THE STORY - Based on the true events that occurred on an oil rig in the Gulf of Mexico on April 20, 2010, the story chronicles the courage of those who worked on the Deepwater Horizon and the extreme moments of bravery and survival in the face of what would become one of the biggest man-made disasters in world history.
THE CAST - Mark Wahlberg, Kurt Russell, John Malkovich, Gina Rodriguez, Dylan O'Brien & Kate Hudson
THE TEAM - Peter Berg (Director), Matthew Michael Carnahan & Matthew Sand (Writers)
THE RUNNING TIME - 107 Minutes
THE GOOD - Peter Berg using the exact same formula from his 2013 film "Lone Survivor" to both dramatic and thrilling effect.
THE BAD - That same formula may feel a tad bit too familiar to some (Example: same star, same story structure, same themes and same results).
THE OSCAR WINS - None
THE FINAL SCORE - 6/10
By Matt N.
A few years ago, director Peter Berg and star Mark Wahlberg teamed up for the true story telling of Operation Red Wings in "Lone Survivor." The film was a respectable hit with critics and audiences alike, resulting in a pair of Oscar nominations for Best Sound Editing and Best Sound Mixing and racking in over $150 million at the box office. Now here we are, three years later, with another true story directed by Peter Berg with Marky Mark in the lead role, as the two hope for lightning to strike twice with "Deepwater Horizon." The results are mostly the same as the film is equal parts thrilling, respectful to the true life heroes and yet, is clouded by the same unremarkable filmmaking and pitfalls that plagued "Lone Survivor."
"Deepwater Horizon" is based on a true story that occurred on an oil rig off the Gulf of Mexico on April 20th, 2010. Out on the open water, about 41 miles from the land of Louisiana and separated from their families, the workers of the large oil rig consider themselves a family. This family consists of Chief Electronics Technician Mike Williams (Mark Wahlberg), Chief Jimmy Harrell (Kurt Russell), the only female worker on the rig Andrea Fleytas (Gina Rodriguez) and a whole crew consisting of 126 people on board. BP Oil Man Donald Vidrine (John Malkovich) is overseeing the rig's production, which is over 40 days behind schedule. As a result, he makes more than a few decisions which ignore the safety precautions that are in place and thus jeopardizes everyone onboard when the pipe thousands of feet below the water faces a tremendous amount of pressure from the earth. The result is an unbelievable disaster which engulfs the rig in flames, forcing everyone to evacuate and fight for their lives.
Peter Berg takes his time in the first half of the movie establishing these blue collar workers as everyday men (And women, in the case of Gina Rodriguez). They are good at their jobs, safe and ultimately want nothing more than to get back home to their families. It's a common formula in most disaster films: Establish the characters so that when the shit starts to hit the fan (Or mud in the case of this film) we care about them. It's the same strategy that Peter Berg used in "Lone Survivor" as he established the camaraderie the characters had with each other early on, so that when they had to risk their lives to save one another it created for an emotional experience.
While I can say that Berg's attempts at establishing character and plot are amateurish at best, it's the experience of the disaster itself where his talents as a director shine through. The same level of desperation, chaos and sheer terror with which he brought to "Lone Survivor" he brings to "Deepwater Horizon." A lot of that has to do with the once again incredible sound design of the massive oil rig. From the way it operates to the sound of the ocean depths, to the entire rig eventually going up in flames, it's a wonderful soundscape that fully immerses you into the experience of what happened on April 20th, 2010.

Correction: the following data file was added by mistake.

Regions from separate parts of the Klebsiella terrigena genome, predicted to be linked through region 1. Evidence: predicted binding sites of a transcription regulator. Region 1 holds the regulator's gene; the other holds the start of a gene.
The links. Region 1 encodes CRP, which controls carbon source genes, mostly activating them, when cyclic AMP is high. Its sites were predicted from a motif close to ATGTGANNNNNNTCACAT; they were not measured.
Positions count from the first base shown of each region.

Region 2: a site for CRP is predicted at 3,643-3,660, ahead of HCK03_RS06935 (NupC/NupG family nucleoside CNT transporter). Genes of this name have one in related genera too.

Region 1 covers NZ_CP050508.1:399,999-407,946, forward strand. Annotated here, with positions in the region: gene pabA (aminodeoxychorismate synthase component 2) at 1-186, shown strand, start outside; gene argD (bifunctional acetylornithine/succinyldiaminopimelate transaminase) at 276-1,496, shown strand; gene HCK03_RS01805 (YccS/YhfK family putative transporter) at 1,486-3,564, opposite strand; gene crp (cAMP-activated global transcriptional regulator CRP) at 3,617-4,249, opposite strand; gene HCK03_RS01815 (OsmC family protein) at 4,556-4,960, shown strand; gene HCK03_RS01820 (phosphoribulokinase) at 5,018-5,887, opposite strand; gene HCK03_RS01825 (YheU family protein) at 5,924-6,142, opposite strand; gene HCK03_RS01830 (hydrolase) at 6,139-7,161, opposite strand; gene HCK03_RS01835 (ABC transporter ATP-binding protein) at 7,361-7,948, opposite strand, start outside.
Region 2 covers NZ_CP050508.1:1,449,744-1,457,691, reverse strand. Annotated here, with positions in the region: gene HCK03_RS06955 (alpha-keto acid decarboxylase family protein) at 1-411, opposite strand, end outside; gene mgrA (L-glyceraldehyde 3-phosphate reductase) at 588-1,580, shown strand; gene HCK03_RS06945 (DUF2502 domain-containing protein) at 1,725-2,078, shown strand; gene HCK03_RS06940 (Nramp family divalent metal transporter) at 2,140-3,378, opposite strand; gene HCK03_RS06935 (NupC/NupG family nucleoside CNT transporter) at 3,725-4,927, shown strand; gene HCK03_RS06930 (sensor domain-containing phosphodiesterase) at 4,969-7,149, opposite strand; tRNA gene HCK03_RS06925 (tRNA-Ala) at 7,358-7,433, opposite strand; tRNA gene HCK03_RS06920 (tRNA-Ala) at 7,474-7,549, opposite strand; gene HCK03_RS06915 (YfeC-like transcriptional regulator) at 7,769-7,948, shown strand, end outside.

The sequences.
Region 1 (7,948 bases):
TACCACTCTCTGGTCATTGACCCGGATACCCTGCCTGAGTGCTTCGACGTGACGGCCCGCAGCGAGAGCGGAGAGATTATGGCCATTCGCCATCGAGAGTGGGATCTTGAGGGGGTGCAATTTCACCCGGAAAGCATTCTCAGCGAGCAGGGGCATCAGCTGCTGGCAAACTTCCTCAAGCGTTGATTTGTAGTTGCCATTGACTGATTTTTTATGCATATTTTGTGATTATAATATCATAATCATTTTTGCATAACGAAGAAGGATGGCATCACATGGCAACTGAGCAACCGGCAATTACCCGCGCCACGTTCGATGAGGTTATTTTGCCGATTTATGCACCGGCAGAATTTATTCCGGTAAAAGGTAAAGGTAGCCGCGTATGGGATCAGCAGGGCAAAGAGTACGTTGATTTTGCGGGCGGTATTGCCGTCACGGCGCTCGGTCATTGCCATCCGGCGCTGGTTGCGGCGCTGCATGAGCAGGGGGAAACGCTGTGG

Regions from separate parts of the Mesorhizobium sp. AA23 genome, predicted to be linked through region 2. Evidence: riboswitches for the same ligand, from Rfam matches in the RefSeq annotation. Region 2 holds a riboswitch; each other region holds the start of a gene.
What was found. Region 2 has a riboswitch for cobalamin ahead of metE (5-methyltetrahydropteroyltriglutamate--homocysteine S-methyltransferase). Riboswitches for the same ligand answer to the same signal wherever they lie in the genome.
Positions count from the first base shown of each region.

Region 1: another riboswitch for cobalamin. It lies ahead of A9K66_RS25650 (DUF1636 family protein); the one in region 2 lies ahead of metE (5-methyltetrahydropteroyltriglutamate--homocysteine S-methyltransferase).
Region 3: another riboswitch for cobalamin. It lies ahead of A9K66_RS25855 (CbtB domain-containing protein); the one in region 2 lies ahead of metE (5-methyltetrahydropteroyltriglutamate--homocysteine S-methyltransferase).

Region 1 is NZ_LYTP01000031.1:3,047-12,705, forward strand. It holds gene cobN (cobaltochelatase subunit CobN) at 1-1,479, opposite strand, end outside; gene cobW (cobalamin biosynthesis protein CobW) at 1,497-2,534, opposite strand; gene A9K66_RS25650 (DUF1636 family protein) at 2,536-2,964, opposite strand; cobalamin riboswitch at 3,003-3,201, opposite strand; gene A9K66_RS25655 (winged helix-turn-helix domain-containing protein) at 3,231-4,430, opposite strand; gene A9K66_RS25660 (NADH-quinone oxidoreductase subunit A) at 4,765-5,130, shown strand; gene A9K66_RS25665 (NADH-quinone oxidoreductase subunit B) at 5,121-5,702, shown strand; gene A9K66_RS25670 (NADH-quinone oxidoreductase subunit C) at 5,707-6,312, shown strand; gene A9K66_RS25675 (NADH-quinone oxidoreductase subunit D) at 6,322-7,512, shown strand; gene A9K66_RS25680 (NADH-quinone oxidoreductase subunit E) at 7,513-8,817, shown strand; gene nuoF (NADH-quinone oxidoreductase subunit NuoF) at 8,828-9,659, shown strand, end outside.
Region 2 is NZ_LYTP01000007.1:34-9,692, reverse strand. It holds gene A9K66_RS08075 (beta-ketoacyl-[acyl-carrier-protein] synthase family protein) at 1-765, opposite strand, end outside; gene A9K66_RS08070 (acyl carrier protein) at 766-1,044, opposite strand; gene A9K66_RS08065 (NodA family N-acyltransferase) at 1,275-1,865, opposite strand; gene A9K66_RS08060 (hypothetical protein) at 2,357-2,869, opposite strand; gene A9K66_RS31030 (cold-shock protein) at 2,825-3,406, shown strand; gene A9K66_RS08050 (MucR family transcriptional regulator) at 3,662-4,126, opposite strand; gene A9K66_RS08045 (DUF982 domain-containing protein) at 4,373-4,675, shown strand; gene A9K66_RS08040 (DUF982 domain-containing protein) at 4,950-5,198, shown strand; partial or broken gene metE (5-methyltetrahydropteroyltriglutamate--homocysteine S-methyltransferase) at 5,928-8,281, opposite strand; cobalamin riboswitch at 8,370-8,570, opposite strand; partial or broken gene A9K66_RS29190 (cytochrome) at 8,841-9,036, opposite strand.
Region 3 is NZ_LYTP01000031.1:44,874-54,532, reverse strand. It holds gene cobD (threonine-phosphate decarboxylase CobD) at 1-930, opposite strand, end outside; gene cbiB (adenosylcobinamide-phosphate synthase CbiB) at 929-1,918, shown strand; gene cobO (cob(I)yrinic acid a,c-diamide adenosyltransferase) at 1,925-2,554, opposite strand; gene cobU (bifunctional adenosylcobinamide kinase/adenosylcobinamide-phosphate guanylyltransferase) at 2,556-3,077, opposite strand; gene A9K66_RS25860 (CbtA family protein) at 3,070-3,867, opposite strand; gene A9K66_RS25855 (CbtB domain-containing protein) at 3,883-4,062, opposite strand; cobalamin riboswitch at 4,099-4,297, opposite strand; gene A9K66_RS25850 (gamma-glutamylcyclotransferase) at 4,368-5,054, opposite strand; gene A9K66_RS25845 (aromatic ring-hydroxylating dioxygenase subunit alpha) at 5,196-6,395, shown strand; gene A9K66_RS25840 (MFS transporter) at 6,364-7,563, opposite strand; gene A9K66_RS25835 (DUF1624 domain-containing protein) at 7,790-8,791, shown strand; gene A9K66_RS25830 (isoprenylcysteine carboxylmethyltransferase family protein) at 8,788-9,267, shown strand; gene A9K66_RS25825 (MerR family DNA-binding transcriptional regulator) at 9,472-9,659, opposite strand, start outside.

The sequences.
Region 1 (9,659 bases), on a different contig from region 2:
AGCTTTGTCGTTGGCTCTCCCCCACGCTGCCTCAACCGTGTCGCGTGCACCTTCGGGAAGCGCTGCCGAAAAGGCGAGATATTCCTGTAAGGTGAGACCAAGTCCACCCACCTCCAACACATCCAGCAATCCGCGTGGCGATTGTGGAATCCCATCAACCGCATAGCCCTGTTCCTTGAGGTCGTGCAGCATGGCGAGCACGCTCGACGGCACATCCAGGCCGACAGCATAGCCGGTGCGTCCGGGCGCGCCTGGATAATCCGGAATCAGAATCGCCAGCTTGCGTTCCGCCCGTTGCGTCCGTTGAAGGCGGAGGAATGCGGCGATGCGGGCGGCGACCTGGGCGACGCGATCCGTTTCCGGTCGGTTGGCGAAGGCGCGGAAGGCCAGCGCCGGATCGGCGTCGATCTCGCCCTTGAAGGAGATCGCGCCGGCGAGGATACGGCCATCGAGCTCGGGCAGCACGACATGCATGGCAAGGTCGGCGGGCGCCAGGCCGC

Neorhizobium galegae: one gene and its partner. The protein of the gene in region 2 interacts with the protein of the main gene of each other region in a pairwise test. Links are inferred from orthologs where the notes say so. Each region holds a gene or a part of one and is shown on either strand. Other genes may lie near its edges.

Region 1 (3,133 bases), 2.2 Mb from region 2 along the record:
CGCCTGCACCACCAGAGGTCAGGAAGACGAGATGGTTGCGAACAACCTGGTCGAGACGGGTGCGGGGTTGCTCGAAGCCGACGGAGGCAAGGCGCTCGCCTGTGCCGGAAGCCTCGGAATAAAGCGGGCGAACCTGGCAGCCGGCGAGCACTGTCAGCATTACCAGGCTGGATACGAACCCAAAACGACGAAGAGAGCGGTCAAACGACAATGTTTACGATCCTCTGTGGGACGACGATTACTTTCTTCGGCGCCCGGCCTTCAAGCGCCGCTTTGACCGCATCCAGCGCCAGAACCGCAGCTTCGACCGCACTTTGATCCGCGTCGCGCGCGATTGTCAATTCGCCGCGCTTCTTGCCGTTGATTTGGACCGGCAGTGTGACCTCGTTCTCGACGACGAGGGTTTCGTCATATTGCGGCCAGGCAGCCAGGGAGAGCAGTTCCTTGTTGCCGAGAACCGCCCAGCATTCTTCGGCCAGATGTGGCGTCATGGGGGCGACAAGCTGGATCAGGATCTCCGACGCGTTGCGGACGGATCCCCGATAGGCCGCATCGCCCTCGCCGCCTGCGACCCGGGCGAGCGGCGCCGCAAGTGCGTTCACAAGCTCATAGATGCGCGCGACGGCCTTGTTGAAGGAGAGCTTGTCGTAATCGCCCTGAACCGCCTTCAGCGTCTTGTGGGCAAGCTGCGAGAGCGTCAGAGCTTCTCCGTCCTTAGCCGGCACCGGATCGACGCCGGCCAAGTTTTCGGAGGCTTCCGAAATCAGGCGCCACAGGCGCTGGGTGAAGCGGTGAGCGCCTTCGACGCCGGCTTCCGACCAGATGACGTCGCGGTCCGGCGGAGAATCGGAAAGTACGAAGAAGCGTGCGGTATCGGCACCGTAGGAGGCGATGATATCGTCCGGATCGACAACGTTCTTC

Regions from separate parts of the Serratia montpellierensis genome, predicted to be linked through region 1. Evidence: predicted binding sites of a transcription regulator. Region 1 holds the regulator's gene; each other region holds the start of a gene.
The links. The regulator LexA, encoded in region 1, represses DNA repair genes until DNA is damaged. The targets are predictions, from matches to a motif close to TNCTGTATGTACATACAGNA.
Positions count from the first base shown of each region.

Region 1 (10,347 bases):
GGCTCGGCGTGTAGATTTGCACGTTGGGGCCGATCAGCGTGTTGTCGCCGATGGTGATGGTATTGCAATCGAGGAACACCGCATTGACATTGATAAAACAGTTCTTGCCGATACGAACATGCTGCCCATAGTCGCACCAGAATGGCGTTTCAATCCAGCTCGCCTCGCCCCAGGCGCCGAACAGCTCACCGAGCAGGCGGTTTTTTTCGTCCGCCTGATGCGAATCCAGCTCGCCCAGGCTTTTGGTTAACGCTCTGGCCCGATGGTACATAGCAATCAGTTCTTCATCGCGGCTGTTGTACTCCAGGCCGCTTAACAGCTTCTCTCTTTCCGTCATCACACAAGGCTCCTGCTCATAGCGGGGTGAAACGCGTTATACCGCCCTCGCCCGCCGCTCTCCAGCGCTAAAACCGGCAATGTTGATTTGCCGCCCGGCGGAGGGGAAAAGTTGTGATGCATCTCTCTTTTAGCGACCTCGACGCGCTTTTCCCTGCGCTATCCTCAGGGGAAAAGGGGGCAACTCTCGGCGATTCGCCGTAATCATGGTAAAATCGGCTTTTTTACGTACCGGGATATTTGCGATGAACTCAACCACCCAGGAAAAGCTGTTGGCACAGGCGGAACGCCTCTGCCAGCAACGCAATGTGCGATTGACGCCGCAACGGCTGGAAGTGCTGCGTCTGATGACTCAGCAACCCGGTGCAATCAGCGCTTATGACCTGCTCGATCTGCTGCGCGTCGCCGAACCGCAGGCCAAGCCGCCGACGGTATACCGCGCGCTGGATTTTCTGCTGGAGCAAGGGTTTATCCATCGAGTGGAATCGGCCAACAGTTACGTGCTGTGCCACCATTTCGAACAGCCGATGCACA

Mark Wahlberg, who can be quite hit or miss as an actor, has proved himself to be a capable leading man for both of Peter Berg's latest films (With another, "Patriot's Day" set to arrive later this year). He is not necessarily reinventing the wheel with his performance as the real-life Mike Williams, though there is a moment towards the end where Wahlberg tries to "go for it" in the dramatic emotional sense and it mostly works. John Malkovich is amusing as the BP Oil man who the film portrays as being mostly responsible for the disaster. That may or may not be a good thing depending on how you like your greedy, selfish, moneyman villain. Kurt Russell makes for a good leader, one who you can see others would be proud to follow. And the women, (Kate Hudson as Mike William's wife and Gina Rodriguez) do a good job in attempting to overcome their one-dimensionally written characters.
"Deepwater Horizon" is a film that doesn't set out to do much. It wants to show how the largest oil spill disaster in history happened and what became of the people aboard the rig. It's a workmanlike film, for workmanlike people that I'm sure audiences will respond to. There is a whole other dimension to this story (Such as the aftermath in attempting to save the rig and the subsequent environmental repercussions as a result of its sinking) that Peter Berg does not even bother to tell. As a result, the film is lean and moves at a good pace but feels unfulfilling and hollow as a result, considering the magnitude of the full story. "Deepwater Horizon" is a respectable tribute to the heroes aboard that rig that risked everything so that the person standing next to them could live and in that respect, Peter Berg gets it right.